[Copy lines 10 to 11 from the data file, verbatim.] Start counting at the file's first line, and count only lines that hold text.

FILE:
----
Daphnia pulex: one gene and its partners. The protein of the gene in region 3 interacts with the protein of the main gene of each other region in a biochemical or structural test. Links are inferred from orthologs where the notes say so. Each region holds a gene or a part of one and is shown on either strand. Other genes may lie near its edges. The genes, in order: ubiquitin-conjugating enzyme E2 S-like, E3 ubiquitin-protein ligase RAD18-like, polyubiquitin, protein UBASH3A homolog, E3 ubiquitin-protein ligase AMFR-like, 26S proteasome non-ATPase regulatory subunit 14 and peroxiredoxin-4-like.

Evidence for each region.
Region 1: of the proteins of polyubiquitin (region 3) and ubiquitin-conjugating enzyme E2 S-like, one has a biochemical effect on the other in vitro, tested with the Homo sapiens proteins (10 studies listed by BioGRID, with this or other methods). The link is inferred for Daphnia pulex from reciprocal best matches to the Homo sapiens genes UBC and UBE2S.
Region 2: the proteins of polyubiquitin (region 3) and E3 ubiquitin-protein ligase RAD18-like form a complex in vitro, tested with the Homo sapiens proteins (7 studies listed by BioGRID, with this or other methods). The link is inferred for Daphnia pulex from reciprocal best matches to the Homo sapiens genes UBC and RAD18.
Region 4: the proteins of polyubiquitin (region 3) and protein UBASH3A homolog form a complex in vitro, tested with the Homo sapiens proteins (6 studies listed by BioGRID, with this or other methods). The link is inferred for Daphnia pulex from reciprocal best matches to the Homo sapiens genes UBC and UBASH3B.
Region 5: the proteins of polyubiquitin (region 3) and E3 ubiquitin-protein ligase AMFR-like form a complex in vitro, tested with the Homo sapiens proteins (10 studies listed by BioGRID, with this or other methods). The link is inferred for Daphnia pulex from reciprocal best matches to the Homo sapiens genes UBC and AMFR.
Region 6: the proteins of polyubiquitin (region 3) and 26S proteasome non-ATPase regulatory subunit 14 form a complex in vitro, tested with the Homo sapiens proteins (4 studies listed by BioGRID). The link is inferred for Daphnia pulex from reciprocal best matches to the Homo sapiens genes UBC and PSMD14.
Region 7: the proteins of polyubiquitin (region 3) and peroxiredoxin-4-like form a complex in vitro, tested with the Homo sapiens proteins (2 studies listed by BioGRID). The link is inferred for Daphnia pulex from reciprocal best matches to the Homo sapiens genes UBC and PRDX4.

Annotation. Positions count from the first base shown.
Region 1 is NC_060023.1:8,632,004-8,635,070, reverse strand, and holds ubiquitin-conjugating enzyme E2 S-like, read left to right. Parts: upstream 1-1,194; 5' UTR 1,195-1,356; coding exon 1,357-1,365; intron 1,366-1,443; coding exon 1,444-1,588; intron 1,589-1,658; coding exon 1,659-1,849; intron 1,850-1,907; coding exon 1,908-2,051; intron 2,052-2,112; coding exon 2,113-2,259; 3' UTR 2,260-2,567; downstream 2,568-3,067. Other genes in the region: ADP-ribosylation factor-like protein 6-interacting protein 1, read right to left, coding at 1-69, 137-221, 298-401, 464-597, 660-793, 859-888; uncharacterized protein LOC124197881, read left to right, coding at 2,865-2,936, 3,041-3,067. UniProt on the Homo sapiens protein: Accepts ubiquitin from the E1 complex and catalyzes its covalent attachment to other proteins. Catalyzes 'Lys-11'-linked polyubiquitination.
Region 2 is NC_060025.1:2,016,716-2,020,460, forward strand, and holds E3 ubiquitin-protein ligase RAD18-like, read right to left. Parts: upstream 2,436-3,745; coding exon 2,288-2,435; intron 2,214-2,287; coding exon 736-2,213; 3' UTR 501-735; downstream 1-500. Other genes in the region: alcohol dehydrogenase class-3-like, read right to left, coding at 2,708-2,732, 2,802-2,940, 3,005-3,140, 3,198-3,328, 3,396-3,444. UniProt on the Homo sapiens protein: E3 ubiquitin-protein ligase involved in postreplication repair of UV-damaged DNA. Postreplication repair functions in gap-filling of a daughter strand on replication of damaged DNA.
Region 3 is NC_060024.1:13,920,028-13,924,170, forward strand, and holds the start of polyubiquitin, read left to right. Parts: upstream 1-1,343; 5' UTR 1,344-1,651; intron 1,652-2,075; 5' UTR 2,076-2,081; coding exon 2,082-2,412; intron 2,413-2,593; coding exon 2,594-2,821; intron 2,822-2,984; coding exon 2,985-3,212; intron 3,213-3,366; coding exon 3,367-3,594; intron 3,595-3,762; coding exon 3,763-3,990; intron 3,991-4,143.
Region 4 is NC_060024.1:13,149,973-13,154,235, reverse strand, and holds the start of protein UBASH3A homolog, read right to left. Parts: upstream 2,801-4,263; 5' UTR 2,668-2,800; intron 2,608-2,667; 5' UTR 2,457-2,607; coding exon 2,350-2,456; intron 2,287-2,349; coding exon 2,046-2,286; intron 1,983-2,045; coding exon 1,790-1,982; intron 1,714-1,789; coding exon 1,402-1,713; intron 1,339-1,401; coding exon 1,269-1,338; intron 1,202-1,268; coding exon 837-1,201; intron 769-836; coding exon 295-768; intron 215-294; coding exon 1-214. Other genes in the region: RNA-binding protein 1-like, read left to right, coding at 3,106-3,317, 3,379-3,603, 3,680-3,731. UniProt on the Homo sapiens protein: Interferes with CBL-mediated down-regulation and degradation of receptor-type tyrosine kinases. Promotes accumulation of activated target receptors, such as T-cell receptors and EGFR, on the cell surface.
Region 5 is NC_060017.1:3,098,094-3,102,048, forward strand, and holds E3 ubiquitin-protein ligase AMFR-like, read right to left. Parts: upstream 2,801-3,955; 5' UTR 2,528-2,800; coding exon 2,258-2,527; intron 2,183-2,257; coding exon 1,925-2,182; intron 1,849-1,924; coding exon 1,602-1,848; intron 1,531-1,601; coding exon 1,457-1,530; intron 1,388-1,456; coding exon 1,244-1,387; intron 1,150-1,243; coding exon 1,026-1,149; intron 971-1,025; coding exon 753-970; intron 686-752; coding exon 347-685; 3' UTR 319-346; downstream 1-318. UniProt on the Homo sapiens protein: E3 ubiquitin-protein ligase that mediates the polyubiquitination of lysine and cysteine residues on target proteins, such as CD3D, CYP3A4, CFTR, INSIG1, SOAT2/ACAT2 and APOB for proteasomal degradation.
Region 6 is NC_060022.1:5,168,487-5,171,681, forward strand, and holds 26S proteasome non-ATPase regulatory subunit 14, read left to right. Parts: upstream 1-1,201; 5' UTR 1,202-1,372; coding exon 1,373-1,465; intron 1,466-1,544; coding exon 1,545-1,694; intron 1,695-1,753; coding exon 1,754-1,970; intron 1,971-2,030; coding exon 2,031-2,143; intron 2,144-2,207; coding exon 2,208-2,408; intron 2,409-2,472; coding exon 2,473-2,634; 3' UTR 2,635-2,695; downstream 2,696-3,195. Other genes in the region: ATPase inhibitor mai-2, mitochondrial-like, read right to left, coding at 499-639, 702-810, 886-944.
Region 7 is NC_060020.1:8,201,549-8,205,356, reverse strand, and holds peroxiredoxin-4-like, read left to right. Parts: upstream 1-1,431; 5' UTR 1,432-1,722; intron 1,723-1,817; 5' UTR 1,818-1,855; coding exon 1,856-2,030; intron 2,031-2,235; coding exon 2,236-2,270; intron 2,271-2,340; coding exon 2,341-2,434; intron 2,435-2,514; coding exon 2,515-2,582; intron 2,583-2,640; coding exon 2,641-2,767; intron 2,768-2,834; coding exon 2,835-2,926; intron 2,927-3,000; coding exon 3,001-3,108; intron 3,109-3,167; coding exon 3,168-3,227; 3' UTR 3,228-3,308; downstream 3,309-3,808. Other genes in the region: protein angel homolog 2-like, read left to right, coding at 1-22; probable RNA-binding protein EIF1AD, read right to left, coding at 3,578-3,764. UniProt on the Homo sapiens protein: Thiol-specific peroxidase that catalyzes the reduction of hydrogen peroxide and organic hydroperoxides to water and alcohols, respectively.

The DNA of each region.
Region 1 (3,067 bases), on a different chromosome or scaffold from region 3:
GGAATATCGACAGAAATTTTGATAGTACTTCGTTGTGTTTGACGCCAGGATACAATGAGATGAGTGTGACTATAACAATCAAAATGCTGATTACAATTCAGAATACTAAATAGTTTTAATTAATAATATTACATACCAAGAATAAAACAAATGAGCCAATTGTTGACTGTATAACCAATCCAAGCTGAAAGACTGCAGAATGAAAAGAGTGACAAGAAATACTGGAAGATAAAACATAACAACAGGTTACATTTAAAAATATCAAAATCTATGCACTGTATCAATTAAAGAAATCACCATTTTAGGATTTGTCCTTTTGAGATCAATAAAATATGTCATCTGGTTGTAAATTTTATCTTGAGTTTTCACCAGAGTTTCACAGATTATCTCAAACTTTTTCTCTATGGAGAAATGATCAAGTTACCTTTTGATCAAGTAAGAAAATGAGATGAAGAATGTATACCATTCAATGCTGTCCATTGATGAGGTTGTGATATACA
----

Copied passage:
Region 1 is NC_060023.1:8,632,004-8,635,070, reverse strand, and holds ubiquitin-conjugating enzyme E2 S-like, read left to right. Parts: upstream 1-1,194; 5' UTR 1,195-1,356; coding exon 1,357-1,365; intron 1,366-1,443; coding exon 1,444-1,588; intron 1,589-1,658; coding exon 1,659-1,849; intron 1,850-1,907; coding exon 1,908-2,051; intron 2,052-2,112; coding exon 2,113-2,259; 3' UTR 2,260-2,567; downstream 2,568-3,067. Other genes in the region: ADP-ribosylation factor-like protein 6-interacting protein 1, read right to left, coding at 1-69, 137-221, 298-401, 464-597, 660-793, 859-888; uncharacterized protein LOC124197881, read left to right, coding at 2,865-2,936, 3,041-3,067. UniProt on the Homo sapiens protein: Accepts ubiquitin from the E1 complex and catalyzes its covalent attachment to other proteins. Catalyzes 'Lys-11'-linked polyubiquitination.
Region 2 is NC_060025.1:2,016,716-2,020,460, forward strand, and holds E3 ubiquitin-protein ligase RAD18-like, read right to left. Parts: upstream 2,436-3,745; coding exon 2,288-2,435; intron 2,214-2,287; coding exon 736-2,213; 3' UTR 501-735; downstream 1-500. Other genes in the region: alcohol dehydrogenase class-3-like, read right to left, coding at 2,708-2,732, 2,802-2,940, 3,005-3,140, 3,198-3,328, 3,396-3,444. UniProt on the Homo sapiens protein: E3 ubiquitin-protein ligase involved in postreplication repair of UV-damaged DNA. Postreplication repair functions in gap-filling of a daughter strand on replication of damaged DNA.